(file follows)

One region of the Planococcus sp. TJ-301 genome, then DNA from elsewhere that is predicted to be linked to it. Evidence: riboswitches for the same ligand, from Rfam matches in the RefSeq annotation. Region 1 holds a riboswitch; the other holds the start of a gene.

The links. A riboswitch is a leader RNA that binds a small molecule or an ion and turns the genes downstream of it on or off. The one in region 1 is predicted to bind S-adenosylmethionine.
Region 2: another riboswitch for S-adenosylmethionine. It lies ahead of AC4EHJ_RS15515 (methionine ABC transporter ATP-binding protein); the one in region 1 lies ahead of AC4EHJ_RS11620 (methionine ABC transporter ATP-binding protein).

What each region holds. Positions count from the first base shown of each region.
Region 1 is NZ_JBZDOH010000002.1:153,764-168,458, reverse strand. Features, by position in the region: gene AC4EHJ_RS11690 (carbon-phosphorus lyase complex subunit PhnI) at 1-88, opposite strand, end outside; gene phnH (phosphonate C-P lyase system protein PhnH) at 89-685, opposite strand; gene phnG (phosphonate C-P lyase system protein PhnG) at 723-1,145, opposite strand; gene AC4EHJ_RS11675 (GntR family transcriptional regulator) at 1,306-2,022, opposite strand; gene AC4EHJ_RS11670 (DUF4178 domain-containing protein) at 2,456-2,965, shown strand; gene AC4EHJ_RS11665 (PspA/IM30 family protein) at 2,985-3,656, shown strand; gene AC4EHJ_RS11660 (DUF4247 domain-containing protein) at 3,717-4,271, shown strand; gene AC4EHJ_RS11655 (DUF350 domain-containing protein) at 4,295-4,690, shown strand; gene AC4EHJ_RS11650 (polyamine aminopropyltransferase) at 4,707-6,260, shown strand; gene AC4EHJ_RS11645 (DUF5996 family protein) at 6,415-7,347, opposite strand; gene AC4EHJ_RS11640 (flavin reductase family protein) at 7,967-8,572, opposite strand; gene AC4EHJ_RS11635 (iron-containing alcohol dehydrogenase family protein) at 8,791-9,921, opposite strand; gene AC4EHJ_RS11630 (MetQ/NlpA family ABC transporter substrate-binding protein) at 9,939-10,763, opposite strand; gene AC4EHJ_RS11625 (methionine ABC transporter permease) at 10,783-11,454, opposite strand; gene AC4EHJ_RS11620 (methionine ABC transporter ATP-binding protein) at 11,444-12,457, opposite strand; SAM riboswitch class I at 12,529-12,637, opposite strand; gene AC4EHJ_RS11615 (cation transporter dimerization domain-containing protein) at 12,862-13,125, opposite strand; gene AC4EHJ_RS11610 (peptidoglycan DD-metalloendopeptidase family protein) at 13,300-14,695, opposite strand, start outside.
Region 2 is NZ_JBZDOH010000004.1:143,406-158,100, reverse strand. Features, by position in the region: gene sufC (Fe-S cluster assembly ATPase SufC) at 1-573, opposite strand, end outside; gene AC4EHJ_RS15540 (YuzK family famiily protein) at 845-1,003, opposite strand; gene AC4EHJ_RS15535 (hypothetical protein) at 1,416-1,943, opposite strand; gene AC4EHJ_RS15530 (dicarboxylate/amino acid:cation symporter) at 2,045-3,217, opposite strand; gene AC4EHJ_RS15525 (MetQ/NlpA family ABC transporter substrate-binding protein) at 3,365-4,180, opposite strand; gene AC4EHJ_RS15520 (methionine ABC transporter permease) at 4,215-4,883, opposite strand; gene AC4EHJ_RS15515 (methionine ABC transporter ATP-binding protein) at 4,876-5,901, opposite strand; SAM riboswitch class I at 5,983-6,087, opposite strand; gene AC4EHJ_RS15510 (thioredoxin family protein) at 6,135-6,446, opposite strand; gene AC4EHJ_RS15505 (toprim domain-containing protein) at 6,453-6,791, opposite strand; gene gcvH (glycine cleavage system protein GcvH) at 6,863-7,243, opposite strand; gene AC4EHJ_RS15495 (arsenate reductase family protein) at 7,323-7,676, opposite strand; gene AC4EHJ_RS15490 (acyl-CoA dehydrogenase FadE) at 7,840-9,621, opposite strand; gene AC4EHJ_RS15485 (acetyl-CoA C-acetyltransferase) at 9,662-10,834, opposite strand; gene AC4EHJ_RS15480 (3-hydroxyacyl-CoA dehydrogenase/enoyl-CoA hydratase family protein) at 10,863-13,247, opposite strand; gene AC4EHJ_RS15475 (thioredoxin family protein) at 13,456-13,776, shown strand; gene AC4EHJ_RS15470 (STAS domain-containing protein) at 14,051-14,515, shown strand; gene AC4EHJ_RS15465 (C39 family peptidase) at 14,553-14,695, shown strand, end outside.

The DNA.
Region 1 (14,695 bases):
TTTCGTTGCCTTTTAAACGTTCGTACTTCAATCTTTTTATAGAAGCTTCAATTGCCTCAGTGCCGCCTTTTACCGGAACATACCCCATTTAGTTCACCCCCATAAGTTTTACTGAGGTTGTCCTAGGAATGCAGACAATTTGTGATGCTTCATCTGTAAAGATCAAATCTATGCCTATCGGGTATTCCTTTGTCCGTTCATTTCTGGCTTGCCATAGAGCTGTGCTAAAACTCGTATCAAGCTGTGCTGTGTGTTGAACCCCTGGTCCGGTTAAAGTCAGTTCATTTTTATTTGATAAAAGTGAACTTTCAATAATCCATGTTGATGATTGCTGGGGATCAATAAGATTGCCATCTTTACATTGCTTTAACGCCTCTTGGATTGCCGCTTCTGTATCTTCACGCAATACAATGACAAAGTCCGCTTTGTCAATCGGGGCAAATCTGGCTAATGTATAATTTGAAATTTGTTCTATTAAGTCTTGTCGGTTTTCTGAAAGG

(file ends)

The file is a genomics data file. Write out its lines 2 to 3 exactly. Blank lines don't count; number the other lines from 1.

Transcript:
The links. A riboswitch is a leader RNA that binds a small molecule or an ion and turns the genes downstream of it on or off. The one in region 1 is predicted to bind S-adenosylmethionine.
Region 2: another riboswitch for S-adenosylmethionine. It lies ahead of AC4EHJ_RS15515 (methionine ABC transporter ATP-binding protein); the one in region 1 lies ahead of AC4EHJ_RS11620 (methionine ABC transporter ATP-binding protein).